Measuring the Economy Project

Measuring the Economy Project is led by Erik Brynjolfsson, Avinash Collis and Jae-Joon Lee and managed by Devin Cook.

Our Research

1. Measuring the Impact of Free Goods on Real Household Consumption

Erik Brynjolfsson, Avinash Collis, W. Erwin Diewert, Felix Eggers and Kevin Fox

AEA Papers and Proceedings, Vol. 110, MAY 2020

We suggest a methodology that allows statistical agencies to form approximations to the benefits that flow to households from new free goods. The present production-oriented GDP measures are not satisfactory for measuring real household consumption and will be increasingly inaccurate as free goods, such as those made possible by the digital revolution, become more important. Advertising expenditures are not an adequate substitute for measuring the benefits of new goods to the household sector. Instead, we need to draw on estimates such as those provided by choice experiments.

Erik Brynjolfsson and Avinash Collis

Harvard Business Review, Nov/Dec 2019.

Macroeconomic indicators can be precisely measured, but they tell only part of the story. Well-being metrics convey a truer picture of how consumers are doing, but they are more subjective. By considering an array of measures, including our GDP-B metric, policy makers, regulators, and investors can establish a better foundation for decision making.

Erik Brynjolfsson, Avinash Collis and Felix Eggers

Proceedings of the National Academy of Sciences, 116 (15) 7250-7255, April 2019.

Previously circulated as: NBER Working Paper No. 24514

GDP and derived metrics (e.g., productivity) have been central to understanding economic progress and well-being. In principle, the change in consumer surplus (compensating expenditure) provides a superior, and more direct, measure of the change in well-being, especially for digital goods, but in practice, it has been difficult to measure. We explore the potential of massive online choice experiments to measure consumers’ willingness to accept compensation for losing access to various digital goods and thereby estimate the consumer surplus generated from these goods. We test the robustness of the approach and benchmark it against established methods, including incentive compatible choice experiments that require participants to give up Facebook for a certain period in exchange for compensation. The proposed choice experiments show convergent validity and are massively scalable. Our results indicate that digital goods have created large gains in well-being that are missed by conventional measures of GDP and productivity. By periodically querying a large, representative sample of goods and services, including those which are not priced in existing markets, changes in consumer surplus and other new measures of well-being derived from these online choice experiments have the potential for providing cost-effective supplements to existing national income and product accounts.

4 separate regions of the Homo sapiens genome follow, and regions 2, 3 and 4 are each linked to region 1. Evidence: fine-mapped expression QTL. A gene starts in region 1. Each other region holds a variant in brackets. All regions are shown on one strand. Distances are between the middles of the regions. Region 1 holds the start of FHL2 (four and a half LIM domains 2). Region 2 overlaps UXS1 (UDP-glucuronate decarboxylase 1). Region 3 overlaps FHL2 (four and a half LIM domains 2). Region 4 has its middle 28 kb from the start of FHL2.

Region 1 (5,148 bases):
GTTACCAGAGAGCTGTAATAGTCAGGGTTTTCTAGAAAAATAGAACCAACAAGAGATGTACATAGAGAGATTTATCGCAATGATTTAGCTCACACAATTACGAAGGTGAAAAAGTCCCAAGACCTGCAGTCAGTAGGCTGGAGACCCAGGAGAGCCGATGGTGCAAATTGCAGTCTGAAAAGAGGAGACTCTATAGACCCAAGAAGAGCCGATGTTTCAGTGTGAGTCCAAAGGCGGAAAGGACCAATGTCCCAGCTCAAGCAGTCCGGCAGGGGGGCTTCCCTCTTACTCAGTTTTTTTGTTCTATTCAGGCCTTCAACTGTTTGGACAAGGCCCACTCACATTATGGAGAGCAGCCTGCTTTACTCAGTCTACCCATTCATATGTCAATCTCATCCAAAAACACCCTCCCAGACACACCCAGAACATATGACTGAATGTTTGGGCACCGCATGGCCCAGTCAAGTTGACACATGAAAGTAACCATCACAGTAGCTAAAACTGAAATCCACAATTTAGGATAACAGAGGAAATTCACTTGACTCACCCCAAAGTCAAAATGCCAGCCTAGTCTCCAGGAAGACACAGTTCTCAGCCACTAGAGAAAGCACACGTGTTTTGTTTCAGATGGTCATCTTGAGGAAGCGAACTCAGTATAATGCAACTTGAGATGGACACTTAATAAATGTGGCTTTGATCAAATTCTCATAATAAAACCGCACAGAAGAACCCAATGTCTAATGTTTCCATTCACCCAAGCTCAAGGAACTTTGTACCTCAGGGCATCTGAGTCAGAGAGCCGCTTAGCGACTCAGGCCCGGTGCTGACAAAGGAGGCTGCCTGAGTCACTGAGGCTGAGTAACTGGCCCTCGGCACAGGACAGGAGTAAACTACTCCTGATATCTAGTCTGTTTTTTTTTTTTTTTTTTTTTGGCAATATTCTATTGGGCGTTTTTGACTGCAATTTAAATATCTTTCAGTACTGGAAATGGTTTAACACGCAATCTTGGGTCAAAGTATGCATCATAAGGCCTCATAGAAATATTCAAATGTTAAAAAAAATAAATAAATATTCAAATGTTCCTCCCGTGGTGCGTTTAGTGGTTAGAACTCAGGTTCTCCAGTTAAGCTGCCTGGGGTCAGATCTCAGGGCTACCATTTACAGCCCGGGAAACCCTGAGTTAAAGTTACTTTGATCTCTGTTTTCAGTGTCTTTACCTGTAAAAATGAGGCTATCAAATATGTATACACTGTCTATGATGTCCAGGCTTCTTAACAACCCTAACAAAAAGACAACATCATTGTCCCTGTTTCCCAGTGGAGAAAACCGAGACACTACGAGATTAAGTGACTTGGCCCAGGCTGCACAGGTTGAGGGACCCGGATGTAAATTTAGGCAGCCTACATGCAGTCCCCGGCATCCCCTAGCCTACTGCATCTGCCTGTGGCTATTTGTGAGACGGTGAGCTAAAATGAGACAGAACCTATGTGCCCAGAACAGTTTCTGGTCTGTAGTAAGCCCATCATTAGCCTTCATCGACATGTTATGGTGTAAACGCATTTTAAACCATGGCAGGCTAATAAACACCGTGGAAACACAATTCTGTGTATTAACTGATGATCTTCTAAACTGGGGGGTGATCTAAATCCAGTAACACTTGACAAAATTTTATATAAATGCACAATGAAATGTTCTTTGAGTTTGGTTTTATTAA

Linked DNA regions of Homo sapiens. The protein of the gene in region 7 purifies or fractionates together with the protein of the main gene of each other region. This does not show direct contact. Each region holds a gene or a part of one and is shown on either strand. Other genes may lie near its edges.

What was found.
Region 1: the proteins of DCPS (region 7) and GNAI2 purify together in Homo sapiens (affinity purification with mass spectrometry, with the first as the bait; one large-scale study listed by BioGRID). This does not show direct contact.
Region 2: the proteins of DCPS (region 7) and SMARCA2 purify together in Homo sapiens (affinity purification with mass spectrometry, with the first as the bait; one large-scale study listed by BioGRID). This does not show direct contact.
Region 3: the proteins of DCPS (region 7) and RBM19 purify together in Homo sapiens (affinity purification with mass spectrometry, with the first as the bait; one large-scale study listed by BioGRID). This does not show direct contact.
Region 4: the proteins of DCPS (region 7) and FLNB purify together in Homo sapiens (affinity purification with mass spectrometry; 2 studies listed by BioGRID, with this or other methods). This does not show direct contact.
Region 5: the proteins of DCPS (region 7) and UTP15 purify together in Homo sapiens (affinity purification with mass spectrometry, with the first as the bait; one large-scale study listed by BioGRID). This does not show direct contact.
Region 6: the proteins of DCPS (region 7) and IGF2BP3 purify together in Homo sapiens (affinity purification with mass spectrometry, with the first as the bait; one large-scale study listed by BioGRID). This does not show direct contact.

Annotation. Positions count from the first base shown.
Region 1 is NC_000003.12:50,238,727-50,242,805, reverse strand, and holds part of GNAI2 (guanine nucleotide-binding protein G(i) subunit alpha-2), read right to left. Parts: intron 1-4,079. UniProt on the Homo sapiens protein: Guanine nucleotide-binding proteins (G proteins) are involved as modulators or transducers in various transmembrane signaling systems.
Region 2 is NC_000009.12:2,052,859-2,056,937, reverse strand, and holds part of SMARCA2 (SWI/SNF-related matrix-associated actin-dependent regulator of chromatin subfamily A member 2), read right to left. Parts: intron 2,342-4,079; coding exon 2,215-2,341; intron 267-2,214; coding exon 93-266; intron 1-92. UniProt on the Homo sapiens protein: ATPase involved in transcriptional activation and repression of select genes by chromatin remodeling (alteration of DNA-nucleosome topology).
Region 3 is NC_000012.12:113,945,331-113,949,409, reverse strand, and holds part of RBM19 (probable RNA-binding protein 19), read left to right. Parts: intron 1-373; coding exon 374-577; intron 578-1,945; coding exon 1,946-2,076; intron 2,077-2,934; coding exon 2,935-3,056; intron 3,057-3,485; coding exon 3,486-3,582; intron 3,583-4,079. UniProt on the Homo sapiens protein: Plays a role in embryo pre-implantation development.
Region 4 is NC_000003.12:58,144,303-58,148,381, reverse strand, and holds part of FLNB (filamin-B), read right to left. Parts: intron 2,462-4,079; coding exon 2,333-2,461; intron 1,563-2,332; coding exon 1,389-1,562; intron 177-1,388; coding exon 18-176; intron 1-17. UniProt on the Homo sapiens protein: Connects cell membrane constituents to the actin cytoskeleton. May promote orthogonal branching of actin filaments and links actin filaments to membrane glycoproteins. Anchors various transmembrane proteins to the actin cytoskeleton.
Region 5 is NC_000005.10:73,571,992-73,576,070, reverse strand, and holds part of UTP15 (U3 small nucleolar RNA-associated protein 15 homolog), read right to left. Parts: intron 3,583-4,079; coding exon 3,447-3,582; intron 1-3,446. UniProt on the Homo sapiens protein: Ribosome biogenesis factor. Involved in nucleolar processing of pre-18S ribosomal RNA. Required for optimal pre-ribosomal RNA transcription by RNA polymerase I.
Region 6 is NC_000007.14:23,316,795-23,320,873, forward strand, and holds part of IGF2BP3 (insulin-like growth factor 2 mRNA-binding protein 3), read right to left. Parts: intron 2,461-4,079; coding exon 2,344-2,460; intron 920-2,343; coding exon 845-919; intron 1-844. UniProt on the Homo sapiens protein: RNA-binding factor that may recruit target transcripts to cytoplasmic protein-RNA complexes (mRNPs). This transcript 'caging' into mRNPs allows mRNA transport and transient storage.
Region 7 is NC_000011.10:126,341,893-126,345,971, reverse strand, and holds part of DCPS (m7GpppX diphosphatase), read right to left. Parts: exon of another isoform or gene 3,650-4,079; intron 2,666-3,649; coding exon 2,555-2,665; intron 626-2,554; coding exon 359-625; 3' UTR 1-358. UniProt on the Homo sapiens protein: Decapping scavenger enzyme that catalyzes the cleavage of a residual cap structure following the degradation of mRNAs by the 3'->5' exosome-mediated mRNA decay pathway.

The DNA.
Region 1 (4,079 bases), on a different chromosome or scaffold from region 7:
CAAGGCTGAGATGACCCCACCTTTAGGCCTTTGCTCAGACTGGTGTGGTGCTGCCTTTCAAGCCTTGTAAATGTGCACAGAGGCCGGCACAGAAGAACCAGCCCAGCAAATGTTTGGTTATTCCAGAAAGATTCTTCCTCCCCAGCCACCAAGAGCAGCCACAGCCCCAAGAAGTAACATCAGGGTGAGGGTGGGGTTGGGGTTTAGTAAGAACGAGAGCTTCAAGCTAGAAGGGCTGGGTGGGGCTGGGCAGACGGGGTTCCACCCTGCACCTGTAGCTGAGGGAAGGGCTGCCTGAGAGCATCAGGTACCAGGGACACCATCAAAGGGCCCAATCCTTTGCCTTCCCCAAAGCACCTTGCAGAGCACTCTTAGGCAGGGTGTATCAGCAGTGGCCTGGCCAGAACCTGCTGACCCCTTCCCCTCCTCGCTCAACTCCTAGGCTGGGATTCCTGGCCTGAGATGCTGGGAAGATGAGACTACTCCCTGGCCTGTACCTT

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Erik Brynjolfsson, Avinash Collis, W. Erwin Diewert, Felix Eggers and Kevin Fox

NBER Working Paper No. 25695, March 2019

The welfare contributions of the digital economy, characterized by the proliferation of new and free goods, are not well-measured in our current national accounts. We derive explicit terms for the welfare contributions of these goods and introduce a new metric, GDP-B which quantifies their benefits, rather than costs. We apply this framework to several empirical examples including Facebook and smartphone cameras and estimate their valuations through incentive-compatible choice experiments. For example, including the welfare gains from Facebook would have added between 0.05 and 0.11 percentage points to GDP-B growth per year in the US.

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Erik Brynjolfsson, Avinash Collis and Felix Eggers

AEA Papers and Proceedings, Vol. 108, MAY 2018

GDP is a measure of production, and yet it is widely used as a proxy for well-being. It is particularly ill-suited for assessing the contributions of digital goods which are free to consumers and thus excluded from GDP measures. This underscores the need to develop new measures of well-being which can assess not only the contributions of digital goods but also welfare more generally. In Brynjolfsson, Eggers, and Gannamaneni (2017), we propose a new way of measuring consumer welfare using massive online choice experiments. This brief paper motivates the need for such an approach and introduces the method.

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Media Coverage

  1. Bloomberg: ‘Late Capitalism’? Not Even Close, January 2020
  2. Bloomberg: Give Up Facebook for a Month and Help Economists Fix GDP, January 2020